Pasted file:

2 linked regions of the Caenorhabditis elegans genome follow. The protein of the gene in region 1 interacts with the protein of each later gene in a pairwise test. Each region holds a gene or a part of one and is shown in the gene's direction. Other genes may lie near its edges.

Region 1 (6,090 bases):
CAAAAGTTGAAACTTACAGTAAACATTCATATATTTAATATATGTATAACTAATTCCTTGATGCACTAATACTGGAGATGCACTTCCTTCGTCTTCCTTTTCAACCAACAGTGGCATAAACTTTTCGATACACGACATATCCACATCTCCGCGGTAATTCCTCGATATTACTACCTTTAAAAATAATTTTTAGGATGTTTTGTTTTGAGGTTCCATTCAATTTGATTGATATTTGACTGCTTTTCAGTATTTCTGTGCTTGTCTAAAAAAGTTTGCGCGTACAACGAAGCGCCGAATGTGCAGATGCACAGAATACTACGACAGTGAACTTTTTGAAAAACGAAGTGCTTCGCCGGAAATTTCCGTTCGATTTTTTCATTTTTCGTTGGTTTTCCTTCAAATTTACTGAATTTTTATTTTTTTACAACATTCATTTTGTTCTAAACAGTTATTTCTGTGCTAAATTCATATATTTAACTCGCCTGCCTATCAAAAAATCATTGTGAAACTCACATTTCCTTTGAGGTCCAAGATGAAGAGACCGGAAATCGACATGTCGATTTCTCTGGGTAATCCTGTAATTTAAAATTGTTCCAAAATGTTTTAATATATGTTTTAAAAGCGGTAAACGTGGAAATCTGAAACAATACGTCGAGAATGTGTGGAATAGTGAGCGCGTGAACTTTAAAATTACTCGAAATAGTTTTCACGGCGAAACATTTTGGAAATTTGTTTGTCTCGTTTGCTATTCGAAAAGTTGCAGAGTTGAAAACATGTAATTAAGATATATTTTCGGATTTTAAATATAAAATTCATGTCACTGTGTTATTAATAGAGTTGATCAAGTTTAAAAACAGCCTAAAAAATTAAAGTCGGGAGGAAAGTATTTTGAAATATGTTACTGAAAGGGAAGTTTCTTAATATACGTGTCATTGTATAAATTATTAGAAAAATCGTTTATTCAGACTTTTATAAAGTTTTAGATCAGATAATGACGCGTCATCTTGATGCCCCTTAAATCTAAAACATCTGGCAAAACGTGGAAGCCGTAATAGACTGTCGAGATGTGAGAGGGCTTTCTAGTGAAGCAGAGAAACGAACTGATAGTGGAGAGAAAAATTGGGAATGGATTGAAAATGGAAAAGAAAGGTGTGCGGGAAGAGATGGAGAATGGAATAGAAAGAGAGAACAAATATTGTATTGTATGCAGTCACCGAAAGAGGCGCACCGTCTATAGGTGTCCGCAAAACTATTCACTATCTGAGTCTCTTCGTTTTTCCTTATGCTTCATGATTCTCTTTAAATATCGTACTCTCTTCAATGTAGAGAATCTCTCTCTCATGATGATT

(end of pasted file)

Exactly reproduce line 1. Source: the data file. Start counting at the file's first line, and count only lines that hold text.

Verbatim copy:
2 linked regions of the Caenorhabditis elegans genome follow. The protein of the gene in region 1 interacts with the protein of each later gene in a pairwise test. Each region holds a gene or a part of one and is shown in the gene's direction. Other genes may lie near its edges.